Arcetri High Energy Group

Cosmic Rays

Cosmic rays are energetic charged particles that reach us from the Cosmos, carrying information on the most energetic sources and violent phenomena in the Universe. The sources of these particles are believed to be different in different energy ranges, however the standard paradigm for the origin of CRs wants the majority of them to be produced by the remnants of Supernovae exploding in our Galaxy. In order for this to be true, Supernova Remnants (SNRs) must convert on average 10-20% of their energy into accelerated particles and the acceleration process must be quick enough so that energies of order 10 15 eV (=1PeV) are reached. The acceleration process has long been thought to be based on a mechanism called First Order Fermi acceleration or Diffusive Shock Acceleration: the ejecta of a Supernova explosion expand in the Interstellar Medium (ISM) with supersonic velocity and hence launch a shock wave in front of them; here ISM particles can be accelerated by progressively gaining energy each time they cross the shock.

As already mentioned, in order to account for the origin of Galactic CRs, shock acceleration at an average SNR shock must take place with an efficiency of tens of %. This implies that the backreaction of the accelerated particles on the system can be very relevant: the accelerated particles modify the shock dynamics and thermodynamics, and perturb the ISM ahead of the shock. The first action is rich of observational implications: downstream of a shock that efficiently accelerates particles, the plasma is colder than in the absence of particle acceleration, so that a temperature measurement can be translated (after quite some effort in theoretical modeling) into a measurement of particle acceleration efficiency. Concerning the perturbations induced by the accelerated particles in the ISM, the most relevant aspect is the amplification of the ambient magnetic field up to 100 times its average value. This effect, not only has observational consequences and provides a viable explanation for the puzzling high magnetic field strength estimated in several Galactic SNRs, but most importantly it increases the speed of the acceleration process and makes it possible to reach PeV energies in SNRs, where acceleration would otherwise proceed too slowly.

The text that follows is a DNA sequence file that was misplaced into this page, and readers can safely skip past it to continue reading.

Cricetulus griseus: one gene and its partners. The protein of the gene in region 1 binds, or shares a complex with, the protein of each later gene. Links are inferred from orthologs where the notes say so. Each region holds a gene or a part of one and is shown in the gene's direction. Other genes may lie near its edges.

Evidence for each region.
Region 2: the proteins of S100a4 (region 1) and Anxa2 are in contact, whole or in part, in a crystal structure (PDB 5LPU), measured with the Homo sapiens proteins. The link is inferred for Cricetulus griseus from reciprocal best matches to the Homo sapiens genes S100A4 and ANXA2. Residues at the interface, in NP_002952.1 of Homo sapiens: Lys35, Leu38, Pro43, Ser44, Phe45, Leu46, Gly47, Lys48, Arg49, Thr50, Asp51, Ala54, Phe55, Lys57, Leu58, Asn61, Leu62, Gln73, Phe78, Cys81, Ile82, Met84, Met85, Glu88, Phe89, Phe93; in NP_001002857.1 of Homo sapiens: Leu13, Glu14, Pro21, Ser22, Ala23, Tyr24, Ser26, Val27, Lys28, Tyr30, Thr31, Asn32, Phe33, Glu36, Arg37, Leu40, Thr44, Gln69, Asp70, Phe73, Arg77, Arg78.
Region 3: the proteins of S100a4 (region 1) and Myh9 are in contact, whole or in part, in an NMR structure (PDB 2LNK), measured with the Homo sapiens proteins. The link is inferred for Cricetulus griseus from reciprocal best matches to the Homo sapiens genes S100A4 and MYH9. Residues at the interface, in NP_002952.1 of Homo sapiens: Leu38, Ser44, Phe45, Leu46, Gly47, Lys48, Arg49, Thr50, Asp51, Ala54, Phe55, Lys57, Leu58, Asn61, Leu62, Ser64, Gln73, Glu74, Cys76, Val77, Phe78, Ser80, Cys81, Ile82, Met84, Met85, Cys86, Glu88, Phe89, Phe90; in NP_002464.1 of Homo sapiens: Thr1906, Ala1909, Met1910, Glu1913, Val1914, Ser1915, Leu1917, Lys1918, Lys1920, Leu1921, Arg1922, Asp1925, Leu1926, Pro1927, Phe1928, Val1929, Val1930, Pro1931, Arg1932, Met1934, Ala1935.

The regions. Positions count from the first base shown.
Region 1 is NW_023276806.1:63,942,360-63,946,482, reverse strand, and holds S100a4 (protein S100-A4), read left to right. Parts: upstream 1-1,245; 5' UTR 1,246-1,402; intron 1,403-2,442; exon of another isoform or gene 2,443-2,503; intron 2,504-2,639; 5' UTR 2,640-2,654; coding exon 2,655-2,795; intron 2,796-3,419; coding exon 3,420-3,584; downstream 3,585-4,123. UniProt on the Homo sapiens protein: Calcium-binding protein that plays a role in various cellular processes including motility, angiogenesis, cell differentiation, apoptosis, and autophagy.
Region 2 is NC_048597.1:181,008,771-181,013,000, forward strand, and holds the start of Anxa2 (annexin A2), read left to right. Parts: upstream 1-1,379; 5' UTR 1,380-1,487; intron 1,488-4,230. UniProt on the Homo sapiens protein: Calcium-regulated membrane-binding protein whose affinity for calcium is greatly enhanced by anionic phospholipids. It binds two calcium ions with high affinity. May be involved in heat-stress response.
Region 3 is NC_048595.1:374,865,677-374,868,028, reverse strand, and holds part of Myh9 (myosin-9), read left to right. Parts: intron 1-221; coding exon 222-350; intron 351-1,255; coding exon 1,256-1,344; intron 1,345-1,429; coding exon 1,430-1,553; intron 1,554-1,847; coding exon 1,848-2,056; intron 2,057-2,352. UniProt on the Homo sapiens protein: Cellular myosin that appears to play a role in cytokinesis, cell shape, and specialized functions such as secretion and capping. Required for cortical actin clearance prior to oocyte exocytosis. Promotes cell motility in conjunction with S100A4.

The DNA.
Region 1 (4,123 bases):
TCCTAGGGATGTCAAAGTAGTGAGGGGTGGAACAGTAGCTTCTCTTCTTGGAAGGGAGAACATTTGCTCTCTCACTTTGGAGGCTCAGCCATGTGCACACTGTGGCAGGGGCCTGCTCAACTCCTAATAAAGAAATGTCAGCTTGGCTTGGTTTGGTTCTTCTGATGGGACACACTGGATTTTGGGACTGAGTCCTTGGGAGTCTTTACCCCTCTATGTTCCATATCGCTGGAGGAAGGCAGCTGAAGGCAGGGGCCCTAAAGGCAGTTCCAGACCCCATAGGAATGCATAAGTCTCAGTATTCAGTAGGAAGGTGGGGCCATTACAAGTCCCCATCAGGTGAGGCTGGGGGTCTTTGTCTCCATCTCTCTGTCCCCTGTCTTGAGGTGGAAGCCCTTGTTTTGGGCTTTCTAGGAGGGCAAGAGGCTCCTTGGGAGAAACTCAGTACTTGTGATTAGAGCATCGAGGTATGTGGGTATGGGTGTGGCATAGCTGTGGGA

In the last decade or so our group has been heavily engaged in the development of a theory for the description of efficient shock acceleration including all the complex chain of non-linear effects involved. At the same time we have put much effort in the detailed emission modeling, within our theoretical framework, of the most interesting SNRs, so as to constrain their properties as CR accelerators based on multi-wavelength observations. The pursuit of such activity is more and more urgent in view of the large amount of gamma-ray data of unprecedented quality that will come from CTA. This next generation gamma-ray telescope has among its main scientific goals the quest for the origin of Cosmic Rays, and detailed dynamical and radiation modeling of the potential sources is essential to fully exploit the potential of gamma-ray observations to bring us this knowledge.